Hokkeji and the Reemergence of Female Monastic Orders in Premodern Japan
University of Hawaii Press 2010
New Books in Buddhist StudiesNew Books in East Asian StudiesNew Books in HistoryNew Books in Peoples & PlacesNew Books in Politics & SocietyNew Books in ReligionNew Books in Religion & FaithNew Books Network June 20, 2011 Scott Mitchell
Scholars have long been fascinated by the Kamakura era (1185-1333) of Japanese history, a period that saw the emergence of many distinctively Japanese forms of Buddhism. And while a lot of this attention overshadows other equally important periods of Japanese Buddhist history, there is still much to be learned. Take the Buddhist convent known as Hokkeji, located in the old capitol of Nara. Founded in the eighth century, the complex fell into decline and was all but forgotten for centuries before reemerging in the Kamakura period as an important pilgrimage site and as the location of a reestablished monastic order for women.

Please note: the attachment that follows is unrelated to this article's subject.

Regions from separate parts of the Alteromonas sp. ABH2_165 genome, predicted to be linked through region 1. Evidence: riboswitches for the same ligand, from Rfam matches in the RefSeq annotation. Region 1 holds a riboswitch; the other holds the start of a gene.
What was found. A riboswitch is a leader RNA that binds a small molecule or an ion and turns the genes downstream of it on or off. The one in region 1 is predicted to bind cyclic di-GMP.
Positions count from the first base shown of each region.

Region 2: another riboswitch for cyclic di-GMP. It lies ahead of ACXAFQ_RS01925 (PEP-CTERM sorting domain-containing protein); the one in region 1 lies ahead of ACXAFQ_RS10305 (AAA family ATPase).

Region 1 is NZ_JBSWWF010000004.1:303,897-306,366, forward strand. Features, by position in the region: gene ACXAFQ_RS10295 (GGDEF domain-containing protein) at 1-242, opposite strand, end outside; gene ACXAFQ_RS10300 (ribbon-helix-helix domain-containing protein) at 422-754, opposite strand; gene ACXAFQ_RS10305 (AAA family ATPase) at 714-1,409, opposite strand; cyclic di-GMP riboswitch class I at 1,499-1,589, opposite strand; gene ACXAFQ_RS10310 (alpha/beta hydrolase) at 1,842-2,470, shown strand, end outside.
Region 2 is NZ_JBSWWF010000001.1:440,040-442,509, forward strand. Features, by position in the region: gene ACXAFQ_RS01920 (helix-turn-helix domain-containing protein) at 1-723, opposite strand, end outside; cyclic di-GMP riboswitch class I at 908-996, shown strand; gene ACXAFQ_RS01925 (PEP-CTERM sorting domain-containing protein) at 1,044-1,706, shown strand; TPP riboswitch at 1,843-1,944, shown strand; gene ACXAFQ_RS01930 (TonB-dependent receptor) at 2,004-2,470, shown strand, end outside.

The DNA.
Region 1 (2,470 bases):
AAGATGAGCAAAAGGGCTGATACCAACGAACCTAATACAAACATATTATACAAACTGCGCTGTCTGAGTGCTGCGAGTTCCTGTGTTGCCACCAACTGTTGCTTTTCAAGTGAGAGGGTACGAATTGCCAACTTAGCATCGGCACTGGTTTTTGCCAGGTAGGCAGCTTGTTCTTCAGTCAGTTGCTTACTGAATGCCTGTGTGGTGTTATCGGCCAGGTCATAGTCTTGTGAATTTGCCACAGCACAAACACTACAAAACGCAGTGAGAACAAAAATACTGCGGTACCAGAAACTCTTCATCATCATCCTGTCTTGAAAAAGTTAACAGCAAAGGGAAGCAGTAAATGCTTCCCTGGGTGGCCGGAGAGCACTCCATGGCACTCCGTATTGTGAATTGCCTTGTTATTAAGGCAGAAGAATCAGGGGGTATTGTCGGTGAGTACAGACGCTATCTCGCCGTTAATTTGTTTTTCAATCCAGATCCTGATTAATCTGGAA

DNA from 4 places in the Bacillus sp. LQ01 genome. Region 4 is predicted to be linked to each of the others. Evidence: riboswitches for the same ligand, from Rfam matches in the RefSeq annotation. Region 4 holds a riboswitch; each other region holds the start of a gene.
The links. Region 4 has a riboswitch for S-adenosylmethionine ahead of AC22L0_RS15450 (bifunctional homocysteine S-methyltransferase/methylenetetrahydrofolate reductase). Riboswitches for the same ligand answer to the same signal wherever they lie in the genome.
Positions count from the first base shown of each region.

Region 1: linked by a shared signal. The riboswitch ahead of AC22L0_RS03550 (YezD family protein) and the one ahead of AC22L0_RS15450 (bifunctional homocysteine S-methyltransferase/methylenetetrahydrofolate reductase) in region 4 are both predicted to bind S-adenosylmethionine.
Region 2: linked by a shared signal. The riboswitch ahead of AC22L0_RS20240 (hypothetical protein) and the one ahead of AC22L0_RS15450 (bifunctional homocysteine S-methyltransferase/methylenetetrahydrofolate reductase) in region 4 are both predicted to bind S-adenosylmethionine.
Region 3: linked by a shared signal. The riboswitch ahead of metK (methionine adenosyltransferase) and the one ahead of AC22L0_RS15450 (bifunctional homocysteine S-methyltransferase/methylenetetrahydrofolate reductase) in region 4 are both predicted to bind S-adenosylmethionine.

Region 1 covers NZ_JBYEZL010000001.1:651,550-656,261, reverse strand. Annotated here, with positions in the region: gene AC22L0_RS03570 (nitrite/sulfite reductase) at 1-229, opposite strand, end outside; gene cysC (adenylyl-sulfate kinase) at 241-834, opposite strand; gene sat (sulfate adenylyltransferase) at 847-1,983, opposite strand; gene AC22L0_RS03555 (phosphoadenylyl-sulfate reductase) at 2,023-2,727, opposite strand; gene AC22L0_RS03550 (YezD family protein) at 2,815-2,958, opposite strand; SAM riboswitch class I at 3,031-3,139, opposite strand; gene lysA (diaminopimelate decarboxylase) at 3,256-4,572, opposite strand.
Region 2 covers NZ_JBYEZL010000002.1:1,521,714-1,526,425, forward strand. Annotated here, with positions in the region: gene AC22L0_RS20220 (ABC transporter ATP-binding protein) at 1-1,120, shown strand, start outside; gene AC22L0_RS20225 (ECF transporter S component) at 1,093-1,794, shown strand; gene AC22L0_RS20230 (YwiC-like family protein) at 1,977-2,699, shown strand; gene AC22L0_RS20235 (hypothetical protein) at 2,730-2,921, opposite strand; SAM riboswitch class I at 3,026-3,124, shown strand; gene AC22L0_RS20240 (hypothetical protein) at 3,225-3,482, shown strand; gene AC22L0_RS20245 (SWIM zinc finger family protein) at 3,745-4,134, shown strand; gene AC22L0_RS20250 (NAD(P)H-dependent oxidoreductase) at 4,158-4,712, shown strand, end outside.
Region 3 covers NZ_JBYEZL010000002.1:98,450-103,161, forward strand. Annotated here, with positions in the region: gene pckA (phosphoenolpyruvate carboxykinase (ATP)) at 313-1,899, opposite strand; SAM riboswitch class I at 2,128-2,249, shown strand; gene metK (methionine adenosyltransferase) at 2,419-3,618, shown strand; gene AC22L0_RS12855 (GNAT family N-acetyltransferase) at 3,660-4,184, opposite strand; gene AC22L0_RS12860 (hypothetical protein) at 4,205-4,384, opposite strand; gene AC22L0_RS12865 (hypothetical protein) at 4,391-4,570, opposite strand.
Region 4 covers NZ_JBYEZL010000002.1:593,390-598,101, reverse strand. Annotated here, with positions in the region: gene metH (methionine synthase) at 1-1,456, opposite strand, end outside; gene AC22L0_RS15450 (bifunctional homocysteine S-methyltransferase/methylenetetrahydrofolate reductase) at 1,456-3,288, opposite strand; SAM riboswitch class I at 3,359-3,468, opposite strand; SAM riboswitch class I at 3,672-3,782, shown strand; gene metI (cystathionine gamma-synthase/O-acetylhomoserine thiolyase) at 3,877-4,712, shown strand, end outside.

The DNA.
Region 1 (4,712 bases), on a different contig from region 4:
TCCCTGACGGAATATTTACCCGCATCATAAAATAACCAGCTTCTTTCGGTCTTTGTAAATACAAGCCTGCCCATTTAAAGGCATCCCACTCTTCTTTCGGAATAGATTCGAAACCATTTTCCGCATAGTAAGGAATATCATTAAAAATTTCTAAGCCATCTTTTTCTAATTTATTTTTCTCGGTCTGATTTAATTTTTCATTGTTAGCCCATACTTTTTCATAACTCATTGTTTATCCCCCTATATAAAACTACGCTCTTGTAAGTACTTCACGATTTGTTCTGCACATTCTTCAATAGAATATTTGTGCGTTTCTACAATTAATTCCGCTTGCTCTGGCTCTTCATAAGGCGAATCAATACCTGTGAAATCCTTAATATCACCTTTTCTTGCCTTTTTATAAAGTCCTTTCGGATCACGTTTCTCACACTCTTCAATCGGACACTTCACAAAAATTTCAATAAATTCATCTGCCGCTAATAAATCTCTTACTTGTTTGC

This is the subject of Lori Meeks’ wonderful new book, Hokkeji and the Reemergence of Female Monastic Orders in Premodern Japan (University of Hawaii Press, 2010). Prof. Meeks questions some of the assumptions and biases of previous scholarship on women in Japanese Buddhism and explores the multivalent ways that Buddhist women were able to assert their autonomy and agency in what is presumed to be an androcentric, patriarchal Japanese Buddhist establishment.
Mentioned in the interview (and in the epilogue of her book) is another Buddhist text called the Ketsubonky or the Blood Bowl Sutra. You can learn more about this and Prof. Meeks’ future work on this subject from the Institute of Buddhist Studies podcast.